chapter  3
14 Pages

Love and the Suspicious Spirit

ByAlan Jacobs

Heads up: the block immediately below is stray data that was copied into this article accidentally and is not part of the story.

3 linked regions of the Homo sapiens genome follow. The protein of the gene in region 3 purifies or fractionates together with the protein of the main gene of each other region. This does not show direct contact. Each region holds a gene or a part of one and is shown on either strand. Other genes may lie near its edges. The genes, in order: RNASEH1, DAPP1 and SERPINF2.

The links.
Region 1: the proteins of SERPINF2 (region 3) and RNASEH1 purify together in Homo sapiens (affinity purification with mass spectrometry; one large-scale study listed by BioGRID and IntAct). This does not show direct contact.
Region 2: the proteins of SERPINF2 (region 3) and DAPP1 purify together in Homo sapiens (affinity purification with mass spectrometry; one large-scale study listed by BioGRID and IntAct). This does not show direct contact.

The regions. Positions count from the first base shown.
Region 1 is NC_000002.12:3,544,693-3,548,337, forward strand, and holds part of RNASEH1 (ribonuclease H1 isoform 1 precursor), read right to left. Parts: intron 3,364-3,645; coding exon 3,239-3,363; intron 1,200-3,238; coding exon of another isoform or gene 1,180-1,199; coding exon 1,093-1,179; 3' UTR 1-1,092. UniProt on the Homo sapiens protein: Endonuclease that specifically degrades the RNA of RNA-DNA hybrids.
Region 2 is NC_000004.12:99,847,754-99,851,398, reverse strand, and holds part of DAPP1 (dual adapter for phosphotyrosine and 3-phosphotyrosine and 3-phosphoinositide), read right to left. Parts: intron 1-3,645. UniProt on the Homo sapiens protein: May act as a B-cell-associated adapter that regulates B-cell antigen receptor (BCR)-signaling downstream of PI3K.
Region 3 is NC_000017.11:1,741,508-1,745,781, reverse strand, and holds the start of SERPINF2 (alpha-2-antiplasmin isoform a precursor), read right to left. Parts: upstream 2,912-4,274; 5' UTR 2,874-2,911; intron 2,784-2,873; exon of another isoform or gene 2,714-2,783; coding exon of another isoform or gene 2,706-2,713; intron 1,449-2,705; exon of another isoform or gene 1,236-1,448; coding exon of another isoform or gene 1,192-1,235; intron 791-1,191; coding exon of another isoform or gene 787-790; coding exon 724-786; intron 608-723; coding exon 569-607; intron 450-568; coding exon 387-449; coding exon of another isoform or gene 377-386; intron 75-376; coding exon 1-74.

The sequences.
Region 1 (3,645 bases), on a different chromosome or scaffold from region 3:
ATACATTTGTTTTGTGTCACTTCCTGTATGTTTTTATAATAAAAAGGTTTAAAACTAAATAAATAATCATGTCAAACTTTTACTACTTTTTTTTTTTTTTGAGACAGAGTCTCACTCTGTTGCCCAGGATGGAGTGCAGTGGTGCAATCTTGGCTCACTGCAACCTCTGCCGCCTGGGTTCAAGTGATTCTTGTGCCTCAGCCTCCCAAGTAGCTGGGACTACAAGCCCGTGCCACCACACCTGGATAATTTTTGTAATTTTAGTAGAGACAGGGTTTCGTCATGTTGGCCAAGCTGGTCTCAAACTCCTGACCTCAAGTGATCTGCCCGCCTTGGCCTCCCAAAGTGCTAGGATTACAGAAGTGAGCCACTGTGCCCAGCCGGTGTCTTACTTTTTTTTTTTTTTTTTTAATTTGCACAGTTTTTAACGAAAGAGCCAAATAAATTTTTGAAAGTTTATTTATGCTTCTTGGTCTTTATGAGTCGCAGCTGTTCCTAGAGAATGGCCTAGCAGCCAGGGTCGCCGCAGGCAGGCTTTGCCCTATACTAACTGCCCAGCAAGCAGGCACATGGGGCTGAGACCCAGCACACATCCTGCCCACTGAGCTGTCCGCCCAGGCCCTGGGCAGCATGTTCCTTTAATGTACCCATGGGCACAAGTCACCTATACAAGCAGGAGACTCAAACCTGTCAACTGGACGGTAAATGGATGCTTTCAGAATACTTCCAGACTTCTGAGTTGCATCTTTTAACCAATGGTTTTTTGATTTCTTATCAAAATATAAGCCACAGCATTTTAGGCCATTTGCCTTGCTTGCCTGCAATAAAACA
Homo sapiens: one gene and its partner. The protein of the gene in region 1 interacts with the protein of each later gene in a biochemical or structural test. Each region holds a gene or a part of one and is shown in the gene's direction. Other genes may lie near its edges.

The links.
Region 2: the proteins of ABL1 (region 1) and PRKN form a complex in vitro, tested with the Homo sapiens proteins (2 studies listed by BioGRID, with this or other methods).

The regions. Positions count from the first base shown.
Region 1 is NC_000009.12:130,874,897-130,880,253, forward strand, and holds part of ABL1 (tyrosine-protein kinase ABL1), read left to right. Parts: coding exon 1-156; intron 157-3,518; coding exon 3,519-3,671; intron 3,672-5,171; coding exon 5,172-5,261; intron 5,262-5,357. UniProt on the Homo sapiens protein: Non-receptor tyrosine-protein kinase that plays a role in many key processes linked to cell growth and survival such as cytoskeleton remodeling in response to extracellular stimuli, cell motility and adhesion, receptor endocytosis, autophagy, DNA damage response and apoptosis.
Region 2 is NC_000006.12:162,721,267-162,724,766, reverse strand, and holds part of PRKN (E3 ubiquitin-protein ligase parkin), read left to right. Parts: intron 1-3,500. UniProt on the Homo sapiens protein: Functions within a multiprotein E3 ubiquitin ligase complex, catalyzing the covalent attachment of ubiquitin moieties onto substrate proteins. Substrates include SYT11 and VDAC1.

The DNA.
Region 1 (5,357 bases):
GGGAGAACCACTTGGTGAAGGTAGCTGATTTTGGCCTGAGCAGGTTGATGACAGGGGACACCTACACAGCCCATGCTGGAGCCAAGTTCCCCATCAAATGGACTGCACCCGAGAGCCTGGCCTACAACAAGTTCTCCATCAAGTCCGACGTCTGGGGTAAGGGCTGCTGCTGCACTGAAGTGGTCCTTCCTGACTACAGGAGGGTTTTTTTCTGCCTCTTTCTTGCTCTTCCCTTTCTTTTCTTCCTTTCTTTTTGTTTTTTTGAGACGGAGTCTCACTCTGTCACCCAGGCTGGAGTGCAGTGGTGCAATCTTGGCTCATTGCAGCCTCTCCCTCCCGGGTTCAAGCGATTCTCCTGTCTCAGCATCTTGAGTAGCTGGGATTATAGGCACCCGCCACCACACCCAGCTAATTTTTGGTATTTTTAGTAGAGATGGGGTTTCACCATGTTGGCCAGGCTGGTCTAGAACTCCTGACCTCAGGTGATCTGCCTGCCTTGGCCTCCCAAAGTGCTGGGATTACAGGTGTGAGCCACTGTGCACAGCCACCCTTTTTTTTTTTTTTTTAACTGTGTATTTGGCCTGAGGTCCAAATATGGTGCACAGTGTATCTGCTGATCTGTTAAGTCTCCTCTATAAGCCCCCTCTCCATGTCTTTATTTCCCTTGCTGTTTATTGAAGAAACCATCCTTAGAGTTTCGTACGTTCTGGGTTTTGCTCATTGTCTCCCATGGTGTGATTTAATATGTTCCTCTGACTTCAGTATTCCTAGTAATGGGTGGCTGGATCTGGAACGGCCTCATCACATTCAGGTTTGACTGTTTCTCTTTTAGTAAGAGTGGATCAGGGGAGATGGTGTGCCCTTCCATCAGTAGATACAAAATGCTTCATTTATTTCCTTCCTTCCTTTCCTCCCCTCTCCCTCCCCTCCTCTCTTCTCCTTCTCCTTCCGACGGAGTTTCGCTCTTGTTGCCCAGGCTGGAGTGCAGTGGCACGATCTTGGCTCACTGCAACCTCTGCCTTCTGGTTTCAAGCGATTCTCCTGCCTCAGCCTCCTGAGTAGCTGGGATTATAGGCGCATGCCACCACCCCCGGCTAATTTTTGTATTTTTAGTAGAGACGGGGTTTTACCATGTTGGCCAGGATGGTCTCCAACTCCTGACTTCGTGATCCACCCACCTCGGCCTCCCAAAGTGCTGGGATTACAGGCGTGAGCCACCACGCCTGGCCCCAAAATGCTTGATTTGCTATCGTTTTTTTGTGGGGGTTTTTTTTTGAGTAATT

In antiquity, the Roman familia was not simply people but the entire 'household', including the objects in the home down to the food and the means of livelihood. Later Roman law, however, increasingly distinguished economic and ritual interest: it divided the familia into res and persmwe. Hyde is interested in this legal development because it goes a long way toward transforming many forms of human creativity, including, especially, works of art, from gifts that bind people together to commodities that divide them. Every gift, argues Mauss, not only expects but demands some return: Exchange and reciprocity are at the heart of every gift-giving practice. In short, Mauss subjects the gift to a rigorous hermeneutics of suspicion, a suspicion that is a priori and absolute. Ricoeur gives the gift of his attention and reflection to the 'symbolic world'.